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Are Volunteers a Part of Your Disaster Preparedness Plan?

NCJ Number
Police Chief Volume: 74 Issue: 9 Dated: September 2007 Pages: 18,20,22,23
Jay Spradling
Date Published
September 2007
This article describes the development and operation of the Tempe Police Department's (Arizona) Assistance in Disaster (AID) Program, which prepares citizen volunteers to serve effectively and efficiently during disasters.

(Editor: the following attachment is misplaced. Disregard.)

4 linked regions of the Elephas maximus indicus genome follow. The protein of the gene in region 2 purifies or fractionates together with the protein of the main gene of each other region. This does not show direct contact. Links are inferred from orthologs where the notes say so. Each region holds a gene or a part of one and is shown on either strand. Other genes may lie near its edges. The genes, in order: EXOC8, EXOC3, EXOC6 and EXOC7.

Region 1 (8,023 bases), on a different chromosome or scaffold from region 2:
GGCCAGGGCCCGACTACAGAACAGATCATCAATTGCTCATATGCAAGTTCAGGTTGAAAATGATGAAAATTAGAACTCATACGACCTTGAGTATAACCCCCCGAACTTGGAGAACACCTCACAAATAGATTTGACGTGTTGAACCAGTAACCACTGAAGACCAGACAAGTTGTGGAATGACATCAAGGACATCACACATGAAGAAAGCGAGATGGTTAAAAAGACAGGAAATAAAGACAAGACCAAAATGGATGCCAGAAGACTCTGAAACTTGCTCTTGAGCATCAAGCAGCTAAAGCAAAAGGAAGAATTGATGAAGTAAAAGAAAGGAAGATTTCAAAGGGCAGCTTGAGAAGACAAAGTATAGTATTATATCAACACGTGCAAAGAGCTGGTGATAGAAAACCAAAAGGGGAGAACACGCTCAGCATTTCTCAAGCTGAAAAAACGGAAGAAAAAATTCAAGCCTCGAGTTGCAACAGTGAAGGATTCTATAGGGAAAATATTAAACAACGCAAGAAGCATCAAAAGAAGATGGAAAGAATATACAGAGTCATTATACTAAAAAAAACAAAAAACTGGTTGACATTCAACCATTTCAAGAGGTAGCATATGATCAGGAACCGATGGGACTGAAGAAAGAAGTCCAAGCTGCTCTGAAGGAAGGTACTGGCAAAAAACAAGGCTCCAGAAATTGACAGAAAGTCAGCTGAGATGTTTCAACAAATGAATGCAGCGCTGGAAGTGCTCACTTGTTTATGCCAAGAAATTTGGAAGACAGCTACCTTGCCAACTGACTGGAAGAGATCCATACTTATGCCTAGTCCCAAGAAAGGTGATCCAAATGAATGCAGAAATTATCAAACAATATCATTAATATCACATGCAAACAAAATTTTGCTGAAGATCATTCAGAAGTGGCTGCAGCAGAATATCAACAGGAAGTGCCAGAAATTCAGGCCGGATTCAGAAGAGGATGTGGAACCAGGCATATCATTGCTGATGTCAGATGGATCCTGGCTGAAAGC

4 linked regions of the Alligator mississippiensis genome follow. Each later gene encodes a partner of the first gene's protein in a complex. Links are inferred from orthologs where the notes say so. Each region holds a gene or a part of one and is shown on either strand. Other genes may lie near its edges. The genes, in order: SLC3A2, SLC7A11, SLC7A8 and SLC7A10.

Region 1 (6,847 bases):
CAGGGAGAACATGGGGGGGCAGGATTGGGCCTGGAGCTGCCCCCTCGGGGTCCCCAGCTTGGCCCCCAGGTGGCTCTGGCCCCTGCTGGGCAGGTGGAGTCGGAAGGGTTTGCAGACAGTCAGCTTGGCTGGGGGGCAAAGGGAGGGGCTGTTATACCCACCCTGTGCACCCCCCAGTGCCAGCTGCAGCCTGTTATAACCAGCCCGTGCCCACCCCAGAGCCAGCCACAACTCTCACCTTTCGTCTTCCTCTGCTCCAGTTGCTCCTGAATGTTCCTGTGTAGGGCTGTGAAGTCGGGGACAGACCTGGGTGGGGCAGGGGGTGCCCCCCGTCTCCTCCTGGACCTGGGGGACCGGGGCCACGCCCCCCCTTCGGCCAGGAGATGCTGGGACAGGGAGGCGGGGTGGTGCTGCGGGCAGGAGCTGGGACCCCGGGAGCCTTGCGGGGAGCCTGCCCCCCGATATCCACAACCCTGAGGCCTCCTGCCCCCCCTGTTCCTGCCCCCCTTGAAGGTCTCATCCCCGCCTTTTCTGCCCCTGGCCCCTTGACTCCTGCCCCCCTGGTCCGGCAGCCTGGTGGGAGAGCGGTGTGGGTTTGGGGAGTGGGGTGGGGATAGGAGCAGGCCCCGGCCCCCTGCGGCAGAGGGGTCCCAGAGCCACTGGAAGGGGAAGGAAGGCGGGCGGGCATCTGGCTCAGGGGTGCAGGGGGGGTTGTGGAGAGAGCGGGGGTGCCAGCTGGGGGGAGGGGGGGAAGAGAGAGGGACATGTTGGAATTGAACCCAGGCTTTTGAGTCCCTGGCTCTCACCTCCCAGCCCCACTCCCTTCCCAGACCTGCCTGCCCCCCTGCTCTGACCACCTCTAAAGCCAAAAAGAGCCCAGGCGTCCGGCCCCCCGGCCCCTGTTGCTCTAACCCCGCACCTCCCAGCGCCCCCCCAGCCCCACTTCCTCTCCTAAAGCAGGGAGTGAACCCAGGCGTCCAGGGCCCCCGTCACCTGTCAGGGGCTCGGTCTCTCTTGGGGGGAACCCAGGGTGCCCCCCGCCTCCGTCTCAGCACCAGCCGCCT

Participants in the AID Program are existing members of the Volunteers in Police Service Program (VIPS), who have already been screened with background checks and polygraph tests. VIPS members who wish to participate in the AID Program enter a core training curriculum designed to provide knowledge and abilities needed in responding to a major disaster. Curriculum topics include radio procedures, traffic control, perimeter assistance, evacuation assistance, crime-scene preservation, an overview of the National Incident Management System, and basic critical incident stress management issues. Arizona plans to issue a "capabilities card" to trained AID volunteers. This card will list the approved AID courses the volunteer has completed, as well as other skills and abilities that might assist first responders. In order to ensure that AID volunteers retain and update their emergency-response knowledge and skills, refresher and updated courses are offered. AID volunteers are also trained to serve in volunteer reporting centers (VRCs) during a disaster. VRCs are designed to manage untrained volunteers who come to disaster sites to help. All such volunteers are directed to the VRC site for background checks and the training needed to perform specific tasks. AID volunteers are trained to create, operate, and dismantle a VRC at a disaster site. AID volunteers also speak to community groups about the importance of disaster preparedness. The Mesa Police Department (Arizona) has become a partner in the AID program, which has doubled the number of trained AID volunteers available to each department.